October, 19 2017 at 6:29 am

Hi. You mentioned being off medication when your dissociation symptoms returned. Do you mind telling us what medication that was? Thank you.

August, 9 2017 at 1:18 pm

I noticed my anxiety when I drive and go into panic modes. I believe that maybe dissociating while driving. My issues stem from ritual abuse and other stuff. I'm 53 and I'm just learning more about this, thought this demon was gone after I had and beat stage 4a cancer. Ugh, I was wrong.

July, 12 2017 at 2:23 am

I have always felt a disconnection in my life. The feeling of numbness has become a norm for me. I have noticed recently I am having symptoms of anxiety perhaps panic attacks. I was diagnosed at 13 with depression, mental illness runs in my family. My mother was severely depressed with anxiety, she had to be medicated. I'm aware of the anxiety now, I'm just learning about the dissociation disorder and it explains so much and I use it for a defense mechanism...its like a reflex, it just kicks in. My memory has become pretty bad, I'm aware of my surroundings but I feel very spaced out, I hear people talking but my head as trouble processing it like a state of confusion almost.

In reply to by Anonymous (not verified)

Piyush pabani
December, 12 2018 at 11:08 am

Same problem

May, 24 2017 at 3:04 pm

I was wondering what the medication you mentioned that kept you from dissociation was? I am also wondering why you stopped taking it? Thanks.

Kary Smith
January, 30 2017 at 10:25 am

Both panic and dissassociation can be dangerous. There are studies being done that show, over time, the stress tha panic attacks involved in panic disorder does, in fact have a negative affect on the cardiovascular system and dissassociation can cause memory lapses and behaviors that we would not normally engage in.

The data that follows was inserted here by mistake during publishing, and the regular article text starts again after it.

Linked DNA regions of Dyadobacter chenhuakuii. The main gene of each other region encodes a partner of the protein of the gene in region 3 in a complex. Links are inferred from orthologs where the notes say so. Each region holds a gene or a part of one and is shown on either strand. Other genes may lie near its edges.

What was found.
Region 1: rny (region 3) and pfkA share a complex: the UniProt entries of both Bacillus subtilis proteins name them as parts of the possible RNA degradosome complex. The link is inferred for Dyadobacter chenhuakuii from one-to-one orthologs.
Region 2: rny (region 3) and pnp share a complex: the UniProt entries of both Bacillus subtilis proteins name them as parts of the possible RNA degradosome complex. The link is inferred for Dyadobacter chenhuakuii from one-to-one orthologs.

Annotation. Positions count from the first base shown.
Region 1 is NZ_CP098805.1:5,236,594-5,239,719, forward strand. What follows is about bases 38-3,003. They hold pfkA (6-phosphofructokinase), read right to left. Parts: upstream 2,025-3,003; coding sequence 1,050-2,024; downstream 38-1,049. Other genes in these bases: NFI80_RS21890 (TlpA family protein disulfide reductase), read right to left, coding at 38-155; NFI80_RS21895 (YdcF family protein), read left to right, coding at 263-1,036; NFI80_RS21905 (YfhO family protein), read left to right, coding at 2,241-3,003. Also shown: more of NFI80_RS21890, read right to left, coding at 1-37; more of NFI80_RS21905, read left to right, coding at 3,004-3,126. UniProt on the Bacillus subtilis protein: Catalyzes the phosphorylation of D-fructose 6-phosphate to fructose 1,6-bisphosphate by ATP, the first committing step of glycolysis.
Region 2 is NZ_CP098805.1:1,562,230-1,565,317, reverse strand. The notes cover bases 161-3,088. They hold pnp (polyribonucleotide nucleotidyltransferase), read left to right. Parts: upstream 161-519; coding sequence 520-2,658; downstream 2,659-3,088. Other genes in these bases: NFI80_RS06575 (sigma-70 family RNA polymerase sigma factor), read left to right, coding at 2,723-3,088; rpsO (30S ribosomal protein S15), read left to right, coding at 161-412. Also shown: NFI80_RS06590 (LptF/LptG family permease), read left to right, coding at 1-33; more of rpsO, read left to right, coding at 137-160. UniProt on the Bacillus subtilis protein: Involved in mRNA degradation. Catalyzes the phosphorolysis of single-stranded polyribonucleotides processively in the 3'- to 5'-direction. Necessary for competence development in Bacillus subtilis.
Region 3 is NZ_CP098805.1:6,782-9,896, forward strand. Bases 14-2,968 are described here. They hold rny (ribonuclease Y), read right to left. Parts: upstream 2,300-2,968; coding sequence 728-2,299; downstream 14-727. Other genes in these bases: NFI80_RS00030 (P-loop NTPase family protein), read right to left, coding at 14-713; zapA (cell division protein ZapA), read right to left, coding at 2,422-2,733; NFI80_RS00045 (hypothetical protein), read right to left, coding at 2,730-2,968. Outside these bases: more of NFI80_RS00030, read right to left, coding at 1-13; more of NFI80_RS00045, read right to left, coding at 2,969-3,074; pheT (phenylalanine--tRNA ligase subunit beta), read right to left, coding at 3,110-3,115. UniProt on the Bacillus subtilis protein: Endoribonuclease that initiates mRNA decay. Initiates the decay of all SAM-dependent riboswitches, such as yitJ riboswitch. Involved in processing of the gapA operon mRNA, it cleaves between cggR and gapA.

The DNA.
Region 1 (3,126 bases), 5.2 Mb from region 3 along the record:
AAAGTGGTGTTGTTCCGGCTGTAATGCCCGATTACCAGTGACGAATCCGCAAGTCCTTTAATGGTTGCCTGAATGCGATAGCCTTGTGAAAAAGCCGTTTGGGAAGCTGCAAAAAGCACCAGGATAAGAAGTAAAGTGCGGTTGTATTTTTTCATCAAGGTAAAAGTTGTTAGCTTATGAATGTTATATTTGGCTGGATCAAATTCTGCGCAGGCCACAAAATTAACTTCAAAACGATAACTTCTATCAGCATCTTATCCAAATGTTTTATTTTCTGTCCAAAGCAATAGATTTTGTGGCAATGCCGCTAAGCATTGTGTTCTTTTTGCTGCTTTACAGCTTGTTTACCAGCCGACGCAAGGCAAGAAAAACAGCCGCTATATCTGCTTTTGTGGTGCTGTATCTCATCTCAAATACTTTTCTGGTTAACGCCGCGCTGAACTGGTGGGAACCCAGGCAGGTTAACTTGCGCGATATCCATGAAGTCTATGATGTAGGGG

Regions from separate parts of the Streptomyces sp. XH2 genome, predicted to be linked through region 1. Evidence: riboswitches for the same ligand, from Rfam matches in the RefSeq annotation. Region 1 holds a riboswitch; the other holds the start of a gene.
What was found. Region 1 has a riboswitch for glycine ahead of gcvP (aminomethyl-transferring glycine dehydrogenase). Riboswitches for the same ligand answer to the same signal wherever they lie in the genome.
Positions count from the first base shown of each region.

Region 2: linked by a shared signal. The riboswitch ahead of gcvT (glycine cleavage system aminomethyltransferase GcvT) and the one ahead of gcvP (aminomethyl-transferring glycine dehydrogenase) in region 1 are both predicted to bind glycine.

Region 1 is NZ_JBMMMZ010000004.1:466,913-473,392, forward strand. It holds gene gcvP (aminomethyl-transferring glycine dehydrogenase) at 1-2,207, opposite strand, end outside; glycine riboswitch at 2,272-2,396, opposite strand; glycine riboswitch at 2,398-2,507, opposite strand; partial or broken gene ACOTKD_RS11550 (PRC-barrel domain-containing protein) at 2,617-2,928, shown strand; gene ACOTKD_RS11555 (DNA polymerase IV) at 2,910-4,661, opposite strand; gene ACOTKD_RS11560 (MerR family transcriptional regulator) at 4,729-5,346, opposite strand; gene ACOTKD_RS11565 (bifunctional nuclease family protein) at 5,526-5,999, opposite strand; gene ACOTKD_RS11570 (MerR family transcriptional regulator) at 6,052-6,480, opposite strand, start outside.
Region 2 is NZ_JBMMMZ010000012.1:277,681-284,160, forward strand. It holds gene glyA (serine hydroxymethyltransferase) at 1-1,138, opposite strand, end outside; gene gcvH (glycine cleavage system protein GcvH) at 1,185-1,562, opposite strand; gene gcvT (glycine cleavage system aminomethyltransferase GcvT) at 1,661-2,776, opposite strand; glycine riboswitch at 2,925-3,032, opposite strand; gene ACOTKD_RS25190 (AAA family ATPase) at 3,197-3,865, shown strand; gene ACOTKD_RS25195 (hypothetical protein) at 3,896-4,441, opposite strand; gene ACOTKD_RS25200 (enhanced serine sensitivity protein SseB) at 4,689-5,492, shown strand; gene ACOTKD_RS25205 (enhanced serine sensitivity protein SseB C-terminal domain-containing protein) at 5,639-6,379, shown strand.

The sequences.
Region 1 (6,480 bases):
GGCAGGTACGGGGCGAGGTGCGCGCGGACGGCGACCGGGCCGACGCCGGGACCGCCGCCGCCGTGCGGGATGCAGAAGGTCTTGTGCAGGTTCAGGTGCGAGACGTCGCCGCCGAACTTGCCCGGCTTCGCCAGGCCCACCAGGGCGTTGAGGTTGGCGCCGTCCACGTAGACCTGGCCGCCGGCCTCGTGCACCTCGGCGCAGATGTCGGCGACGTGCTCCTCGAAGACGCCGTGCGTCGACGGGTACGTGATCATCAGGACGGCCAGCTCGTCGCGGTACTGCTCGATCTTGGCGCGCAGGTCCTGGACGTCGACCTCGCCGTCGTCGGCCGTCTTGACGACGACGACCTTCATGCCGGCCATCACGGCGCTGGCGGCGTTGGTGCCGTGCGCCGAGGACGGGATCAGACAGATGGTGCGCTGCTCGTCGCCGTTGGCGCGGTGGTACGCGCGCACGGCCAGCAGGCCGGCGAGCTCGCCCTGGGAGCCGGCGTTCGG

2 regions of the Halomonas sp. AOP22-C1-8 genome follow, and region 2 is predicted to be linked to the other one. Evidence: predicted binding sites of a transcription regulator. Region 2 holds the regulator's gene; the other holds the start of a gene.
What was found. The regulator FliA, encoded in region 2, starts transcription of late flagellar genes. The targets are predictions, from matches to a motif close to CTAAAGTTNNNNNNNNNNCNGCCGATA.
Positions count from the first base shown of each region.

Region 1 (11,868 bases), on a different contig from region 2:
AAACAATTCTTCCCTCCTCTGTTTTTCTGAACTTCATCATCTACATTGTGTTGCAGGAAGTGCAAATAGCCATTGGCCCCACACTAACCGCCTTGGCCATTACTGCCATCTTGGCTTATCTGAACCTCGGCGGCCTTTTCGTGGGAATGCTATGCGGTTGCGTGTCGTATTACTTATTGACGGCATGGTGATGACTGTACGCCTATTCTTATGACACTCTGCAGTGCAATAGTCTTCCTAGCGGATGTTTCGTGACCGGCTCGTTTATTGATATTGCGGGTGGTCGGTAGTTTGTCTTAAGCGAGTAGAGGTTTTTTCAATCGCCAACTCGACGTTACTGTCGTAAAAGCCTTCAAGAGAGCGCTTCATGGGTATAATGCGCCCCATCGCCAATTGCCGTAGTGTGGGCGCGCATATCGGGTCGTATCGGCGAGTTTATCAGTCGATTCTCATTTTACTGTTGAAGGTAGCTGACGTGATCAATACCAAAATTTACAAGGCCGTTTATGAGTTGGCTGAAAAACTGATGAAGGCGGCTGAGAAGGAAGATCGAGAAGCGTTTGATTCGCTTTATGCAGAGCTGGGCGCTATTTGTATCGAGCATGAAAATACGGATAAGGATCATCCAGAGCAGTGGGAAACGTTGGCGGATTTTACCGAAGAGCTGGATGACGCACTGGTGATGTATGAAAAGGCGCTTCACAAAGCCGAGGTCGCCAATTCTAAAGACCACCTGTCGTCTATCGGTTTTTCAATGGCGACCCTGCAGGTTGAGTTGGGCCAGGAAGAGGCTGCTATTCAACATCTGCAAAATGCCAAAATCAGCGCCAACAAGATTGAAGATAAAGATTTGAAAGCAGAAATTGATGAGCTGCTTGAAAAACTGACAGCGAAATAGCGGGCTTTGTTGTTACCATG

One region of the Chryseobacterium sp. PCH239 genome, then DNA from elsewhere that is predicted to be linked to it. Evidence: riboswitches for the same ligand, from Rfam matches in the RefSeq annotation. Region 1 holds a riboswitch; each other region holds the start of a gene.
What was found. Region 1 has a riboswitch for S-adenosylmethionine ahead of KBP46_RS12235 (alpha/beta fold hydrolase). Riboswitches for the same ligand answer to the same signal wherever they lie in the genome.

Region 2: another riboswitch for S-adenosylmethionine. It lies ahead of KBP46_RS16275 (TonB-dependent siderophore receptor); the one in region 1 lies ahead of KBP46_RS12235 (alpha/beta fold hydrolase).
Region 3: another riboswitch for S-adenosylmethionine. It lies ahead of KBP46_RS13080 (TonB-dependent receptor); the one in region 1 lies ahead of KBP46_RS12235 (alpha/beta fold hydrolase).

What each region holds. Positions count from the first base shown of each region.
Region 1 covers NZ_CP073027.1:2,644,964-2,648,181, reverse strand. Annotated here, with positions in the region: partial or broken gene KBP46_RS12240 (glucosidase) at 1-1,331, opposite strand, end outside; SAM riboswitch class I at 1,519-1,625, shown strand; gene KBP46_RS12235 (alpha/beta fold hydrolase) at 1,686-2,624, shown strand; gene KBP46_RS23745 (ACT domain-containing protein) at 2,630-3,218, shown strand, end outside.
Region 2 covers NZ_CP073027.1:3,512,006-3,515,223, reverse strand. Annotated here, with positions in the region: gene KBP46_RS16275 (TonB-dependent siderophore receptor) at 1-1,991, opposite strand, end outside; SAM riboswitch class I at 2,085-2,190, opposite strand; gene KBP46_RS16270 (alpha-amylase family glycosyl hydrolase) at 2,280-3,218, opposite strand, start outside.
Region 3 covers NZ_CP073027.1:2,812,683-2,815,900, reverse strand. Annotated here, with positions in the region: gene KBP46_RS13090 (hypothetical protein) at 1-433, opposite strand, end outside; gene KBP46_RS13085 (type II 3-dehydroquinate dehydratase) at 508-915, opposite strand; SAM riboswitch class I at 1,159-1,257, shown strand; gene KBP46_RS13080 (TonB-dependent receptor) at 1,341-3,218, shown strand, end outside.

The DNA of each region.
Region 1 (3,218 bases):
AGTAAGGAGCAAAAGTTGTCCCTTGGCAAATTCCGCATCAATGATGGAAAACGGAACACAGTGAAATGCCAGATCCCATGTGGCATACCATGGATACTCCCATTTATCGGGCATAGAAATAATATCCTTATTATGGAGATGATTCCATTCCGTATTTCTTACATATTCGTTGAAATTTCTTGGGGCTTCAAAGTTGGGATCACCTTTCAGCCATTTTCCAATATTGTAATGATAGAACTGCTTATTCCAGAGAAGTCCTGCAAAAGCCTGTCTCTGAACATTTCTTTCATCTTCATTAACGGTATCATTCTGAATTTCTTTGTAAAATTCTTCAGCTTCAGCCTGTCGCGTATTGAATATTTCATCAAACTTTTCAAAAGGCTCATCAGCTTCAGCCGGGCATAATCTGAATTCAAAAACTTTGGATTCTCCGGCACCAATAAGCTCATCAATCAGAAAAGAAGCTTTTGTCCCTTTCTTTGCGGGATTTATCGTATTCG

There is a bigger link between mental illness and our bodies than was previously assumed.

kim denson
October, 29 2015 at 8:01 pm

I have been married many happy years to my spouse, something has shifted. His memory is really not good. Is it possible for an affair

May, 22 2015 at 10:09 am

It's not the panic that causes the dissociation. It's the dissociation that causes the panic. And that is because of some serious life event you are not ready to build into yourself.
Panic is not dangerous, anxiety is nothing. What is serious is the stuff you haven't faced. I wish you much courage and strength.

March, 4 2015 at 11:36 am

.sherry, I disagree with your comment "Dissociation is not dangerous ". Dissociation has been dangerous to me when in an altered state of consciousness "I" have left home for days or wandered off when in an altered state.
So there are times it can be dangerous.

In reply to by Anonymous (not verified)

Sherry Polley
March, 4 2015 at 4:14 pm

You are right about that. I suppose what I meant to say is that it is usually not dangerous. I was talking about the times when you are aware of your dissociation, not when you are switching to another state and are unaware that you are dissociating. Those times, when you are aware of it, are usually not dangerous. I should have been more specific.

In reply to by Anonymous (not verified)

August, 25 2018 at 5:03 am

I have something to contradict that statement' if you remember annotating from school good realize she meant it can't physically hurt your health or physical being alone because our bodies all adapt the same psychologically when it comes to stress and fear we develope very distinct traits that you can find in almost all trama victems. Some are more severe then others and everyone has there own way of coping but when it comes to dissociation or body and mind use that as a defense strategy rather than a self destructive strategy therefore won't hurt you.. Us victims develope these disorders to escape the she's and issues at hand when there's no other place to run, yes you can dissociate and by chance harm yourself, but that's due to your inner self that never changes(your higher conscious) of your true conscious is more destructive in nature your body will allow itself to self distruct because your mind reads it as its nature. however my over all point is naturally, these disorders take you to where your body and concious feel most fit, and with most people that's in a positive place but some people aren't wired that way , they gain there positive energy by feeding off negative energy so therefore there comfort zone is negative to most people